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NAIC Church in all its charm and splendor.

Twenty three years ago, David Kaufman started his stone supply firm, Kaufman Stone, located in San Juan City.

Stones, then, were out of his mind. But a financial crisis led him to a new business that, like its products, has endured through time.

“I was in the 3D Animation business when I got back from Oxford for my post graduate studies,” Kaufman recalls. “I was interested in technology so I put up a 3D animation film business. I wanted to be like Spielberg and DreamWorks so we began doing a lot of 3d animation for the developers so that’s how we ended up knowing the developers like Megaworld, Fil Estate, Filinvest, Essensa and Robinsons. We did 3D walk-throughs, where one “experienced” entering a building and seeing what it would look like, even as it grew up from the ground. It was all virtual reality, of course. It’s very common now but not common 30 years ago.”

DUSIT Thani Davao pool designed by Architect Ramon Antonio.

But then came the economic downturn which saw a lot of real estate developers discontinuing their projects. Kaufman explains, “The developers couldn’t finish the projects because they ran out of funds, and so they couldn’t afford to finish their buildings. Consequently, they decided not to pay their animators like myself.” When the business ended up becoming unviable, the developers decided that they did not need to promote buildings that they did not finish because they had no more funds.”

Kaufman had no choice but to explore other business possibilities. “What I learned in Oxford came to mind. Which is to do business with developing nations. In Oxford, they teach you trade, not aid. Business to business relationships between developing nations.”

“The first thing that came to mind was to do business with India. Indonesia, Thailand, among others, and that’s how I discovered my sources for these stones.”

DAVID with Italian travertine in the background.

 

TEAKWOOD stone at the entrance of a home decorated by Interior Designer Ivy Almario.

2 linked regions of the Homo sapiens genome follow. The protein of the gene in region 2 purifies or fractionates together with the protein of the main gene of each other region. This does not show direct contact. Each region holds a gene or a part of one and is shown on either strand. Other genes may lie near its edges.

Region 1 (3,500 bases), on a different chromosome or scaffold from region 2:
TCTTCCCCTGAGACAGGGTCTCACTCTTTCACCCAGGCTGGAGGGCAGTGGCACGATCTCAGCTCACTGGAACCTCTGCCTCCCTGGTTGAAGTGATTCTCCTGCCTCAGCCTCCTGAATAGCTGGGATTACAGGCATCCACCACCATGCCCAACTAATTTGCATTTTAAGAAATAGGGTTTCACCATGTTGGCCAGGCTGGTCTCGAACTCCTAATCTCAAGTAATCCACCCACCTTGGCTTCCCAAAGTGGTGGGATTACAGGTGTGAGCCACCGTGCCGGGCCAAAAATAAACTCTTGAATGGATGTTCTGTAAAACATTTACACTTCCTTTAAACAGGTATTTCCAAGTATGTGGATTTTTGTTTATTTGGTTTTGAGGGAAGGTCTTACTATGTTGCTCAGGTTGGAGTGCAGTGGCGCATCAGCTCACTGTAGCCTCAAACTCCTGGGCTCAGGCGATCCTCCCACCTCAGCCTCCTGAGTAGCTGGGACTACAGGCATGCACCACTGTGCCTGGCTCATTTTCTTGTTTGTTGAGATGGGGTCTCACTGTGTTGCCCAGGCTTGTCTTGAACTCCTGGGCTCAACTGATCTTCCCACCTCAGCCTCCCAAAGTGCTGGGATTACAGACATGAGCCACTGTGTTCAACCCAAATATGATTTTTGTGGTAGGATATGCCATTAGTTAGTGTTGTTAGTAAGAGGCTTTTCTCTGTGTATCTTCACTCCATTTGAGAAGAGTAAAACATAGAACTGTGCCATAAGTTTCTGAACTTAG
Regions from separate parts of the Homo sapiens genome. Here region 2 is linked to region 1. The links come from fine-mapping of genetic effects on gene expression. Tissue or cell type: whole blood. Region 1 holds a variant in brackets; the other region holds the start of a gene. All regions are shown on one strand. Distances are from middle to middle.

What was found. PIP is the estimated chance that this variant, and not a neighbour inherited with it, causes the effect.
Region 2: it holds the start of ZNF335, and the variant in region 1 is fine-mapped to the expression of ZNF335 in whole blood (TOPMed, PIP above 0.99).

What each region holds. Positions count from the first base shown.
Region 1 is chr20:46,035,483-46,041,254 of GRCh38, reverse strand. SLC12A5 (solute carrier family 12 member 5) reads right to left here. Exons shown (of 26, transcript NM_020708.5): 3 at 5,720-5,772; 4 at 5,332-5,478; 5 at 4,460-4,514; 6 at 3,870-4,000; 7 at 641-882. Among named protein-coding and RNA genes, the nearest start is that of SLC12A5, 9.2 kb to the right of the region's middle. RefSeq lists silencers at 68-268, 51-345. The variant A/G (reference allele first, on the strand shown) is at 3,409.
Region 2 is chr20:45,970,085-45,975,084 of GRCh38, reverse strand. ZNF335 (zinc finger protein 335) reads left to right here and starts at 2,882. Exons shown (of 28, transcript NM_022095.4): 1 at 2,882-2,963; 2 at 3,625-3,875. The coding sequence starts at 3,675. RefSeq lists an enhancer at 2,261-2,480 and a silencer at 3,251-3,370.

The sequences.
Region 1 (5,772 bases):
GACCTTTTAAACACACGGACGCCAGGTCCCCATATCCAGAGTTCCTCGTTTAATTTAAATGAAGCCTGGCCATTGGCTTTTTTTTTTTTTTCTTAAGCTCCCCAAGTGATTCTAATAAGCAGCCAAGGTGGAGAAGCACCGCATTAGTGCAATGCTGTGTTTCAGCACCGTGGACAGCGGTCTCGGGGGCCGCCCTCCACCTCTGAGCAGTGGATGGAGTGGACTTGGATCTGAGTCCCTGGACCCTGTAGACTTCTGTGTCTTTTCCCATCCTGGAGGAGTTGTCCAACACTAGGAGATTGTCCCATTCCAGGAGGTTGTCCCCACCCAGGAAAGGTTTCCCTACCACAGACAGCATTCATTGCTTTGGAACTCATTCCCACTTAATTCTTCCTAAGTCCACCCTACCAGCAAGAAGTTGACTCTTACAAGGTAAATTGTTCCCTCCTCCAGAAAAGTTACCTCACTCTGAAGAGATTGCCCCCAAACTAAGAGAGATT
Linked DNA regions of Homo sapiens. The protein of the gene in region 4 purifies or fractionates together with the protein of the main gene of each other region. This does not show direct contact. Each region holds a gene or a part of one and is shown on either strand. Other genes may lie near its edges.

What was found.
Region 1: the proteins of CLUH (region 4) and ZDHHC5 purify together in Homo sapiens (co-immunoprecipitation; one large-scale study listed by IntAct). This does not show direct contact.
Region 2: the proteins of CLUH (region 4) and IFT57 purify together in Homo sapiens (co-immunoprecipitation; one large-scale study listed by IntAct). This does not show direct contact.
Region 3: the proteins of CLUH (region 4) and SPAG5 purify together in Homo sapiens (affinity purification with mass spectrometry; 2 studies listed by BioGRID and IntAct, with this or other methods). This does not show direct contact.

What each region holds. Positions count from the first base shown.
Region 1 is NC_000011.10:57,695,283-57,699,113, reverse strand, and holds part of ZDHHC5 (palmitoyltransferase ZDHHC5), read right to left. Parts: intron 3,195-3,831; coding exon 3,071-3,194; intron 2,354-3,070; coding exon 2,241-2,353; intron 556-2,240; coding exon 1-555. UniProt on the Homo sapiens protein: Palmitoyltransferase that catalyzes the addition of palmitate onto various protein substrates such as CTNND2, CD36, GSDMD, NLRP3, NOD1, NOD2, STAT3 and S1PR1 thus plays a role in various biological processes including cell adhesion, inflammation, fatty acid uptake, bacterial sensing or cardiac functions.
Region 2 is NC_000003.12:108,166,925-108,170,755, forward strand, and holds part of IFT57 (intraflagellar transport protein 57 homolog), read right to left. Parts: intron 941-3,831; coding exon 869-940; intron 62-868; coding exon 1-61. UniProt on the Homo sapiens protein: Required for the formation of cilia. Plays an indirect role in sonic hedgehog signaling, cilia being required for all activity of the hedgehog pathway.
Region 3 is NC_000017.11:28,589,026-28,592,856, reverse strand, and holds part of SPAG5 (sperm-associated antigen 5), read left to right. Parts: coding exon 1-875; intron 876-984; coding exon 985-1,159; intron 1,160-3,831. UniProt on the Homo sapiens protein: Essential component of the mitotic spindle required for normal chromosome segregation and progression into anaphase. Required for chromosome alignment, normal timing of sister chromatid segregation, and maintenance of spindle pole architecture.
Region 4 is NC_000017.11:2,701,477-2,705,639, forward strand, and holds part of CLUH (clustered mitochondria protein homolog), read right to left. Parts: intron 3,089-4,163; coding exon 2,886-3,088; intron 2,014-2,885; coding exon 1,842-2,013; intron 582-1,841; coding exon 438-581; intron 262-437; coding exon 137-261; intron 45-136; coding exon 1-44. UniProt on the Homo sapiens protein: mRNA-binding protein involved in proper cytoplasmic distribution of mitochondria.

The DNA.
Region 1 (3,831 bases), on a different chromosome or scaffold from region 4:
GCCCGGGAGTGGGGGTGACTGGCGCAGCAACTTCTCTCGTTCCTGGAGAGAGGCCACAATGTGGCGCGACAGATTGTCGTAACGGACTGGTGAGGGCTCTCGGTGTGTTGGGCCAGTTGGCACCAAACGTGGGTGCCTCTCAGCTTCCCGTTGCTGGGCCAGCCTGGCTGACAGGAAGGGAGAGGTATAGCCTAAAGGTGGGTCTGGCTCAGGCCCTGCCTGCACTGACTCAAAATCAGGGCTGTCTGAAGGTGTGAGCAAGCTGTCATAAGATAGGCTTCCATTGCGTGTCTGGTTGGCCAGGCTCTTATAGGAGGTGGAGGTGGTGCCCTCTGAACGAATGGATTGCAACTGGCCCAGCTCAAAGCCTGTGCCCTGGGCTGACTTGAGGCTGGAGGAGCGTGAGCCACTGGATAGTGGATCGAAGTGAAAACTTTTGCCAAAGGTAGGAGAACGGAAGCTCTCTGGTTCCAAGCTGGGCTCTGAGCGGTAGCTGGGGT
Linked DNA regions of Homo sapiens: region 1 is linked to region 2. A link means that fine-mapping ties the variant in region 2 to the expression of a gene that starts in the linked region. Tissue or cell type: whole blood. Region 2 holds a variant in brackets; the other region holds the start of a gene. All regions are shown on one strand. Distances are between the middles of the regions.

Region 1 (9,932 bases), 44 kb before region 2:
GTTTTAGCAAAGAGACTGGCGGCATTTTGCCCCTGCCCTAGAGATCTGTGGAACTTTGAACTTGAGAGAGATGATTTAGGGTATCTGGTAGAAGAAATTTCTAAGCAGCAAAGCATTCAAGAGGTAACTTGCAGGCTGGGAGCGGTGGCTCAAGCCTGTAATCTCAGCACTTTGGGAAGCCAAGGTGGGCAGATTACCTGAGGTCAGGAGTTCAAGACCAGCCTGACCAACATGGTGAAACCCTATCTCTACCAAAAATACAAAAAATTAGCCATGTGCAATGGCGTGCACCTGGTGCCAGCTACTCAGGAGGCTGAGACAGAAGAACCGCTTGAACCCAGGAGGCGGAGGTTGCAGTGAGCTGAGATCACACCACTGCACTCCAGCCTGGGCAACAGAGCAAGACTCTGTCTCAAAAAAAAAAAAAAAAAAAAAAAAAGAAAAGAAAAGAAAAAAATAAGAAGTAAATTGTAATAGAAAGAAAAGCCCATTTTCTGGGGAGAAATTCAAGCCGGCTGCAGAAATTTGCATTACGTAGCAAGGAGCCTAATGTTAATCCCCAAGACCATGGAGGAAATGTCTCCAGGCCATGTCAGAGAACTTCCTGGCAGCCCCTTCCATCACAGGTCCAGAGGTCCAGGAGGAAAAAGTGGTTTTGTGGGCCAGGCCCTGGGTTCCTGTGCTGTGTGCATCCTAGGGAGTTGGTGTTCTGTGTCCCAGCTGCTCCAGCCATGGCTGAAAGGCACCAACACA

LAMWOOD adds texture to an Architect Ed Calma structure.

 

Ibiza limestone brings elegance to the work of Architect Conrad Onglao.

Kaufman stone has since grown big, becoming the leading natural stone supplier specializing in limestone, slate, travertine, onyx and agglomerated marble. Since its inception in 1997, the company has expanded its spectrum of products and services.

Today it is the foremost one-stop-shop for stone supply and installation. Stones are used for counter tops, facades, living room floors, shower floors, driveways, patios, lanais, stone pools and pool decks. They come in standard sizes of 600x600mm, 900x900mm, 1200x1200mm and 1250x3050mm.

Can the the average home owner afford stone? He says, “A lot of people say stone is more expensive, that it costs more than tiles. Let’s say it costs twice as much as the tile. But the thing is a tile will last for only five years. Then it will start to break one at a time, and then two and then ten. In five years, you have about 15 to 20 percent.

Kaufman encourages the use of local stones. “We have a marble industry. We have a machuca industry, a terra cota industry. We have adobe, sandstone, we have so much natural resources. “We have handmade tiles and all that is dying because we buy tiles from abroad, thinking they are cheap, not realizing that they do not last.”

He shares, “Stone is about lifetime. When I sell you a stone, the biggest happiness is you’ll never see me again in your life. Why? Because it lasts forever.”

Kaufman concludes, “When I began Kaufman Stone 23 years ago I had no idea half my life would be dedicated to this business. Thinking back, it’s so wonderfuI to have had the unique privilege to learn first hand from best designers in the Philippines. To this day, I cherish each chance I get to observe and be part of the creative process of these masters of Filipino design. Every project molds me and the company and I are personally so grateful.

“We have the widest and most exotic range of stone in the Philippines because I actively seek out exotic origins. Some countries, one might say is a little unsafe in term of my physical safety. It’s not just money for me. It’s all about adventure and the hunt. I thrive with the discovery of new materials from exotic lands. We work very hard to deliberately give preference to developing nations like ourselve. This I believe is how a business can help a fellow developing nation. Give them preference.”

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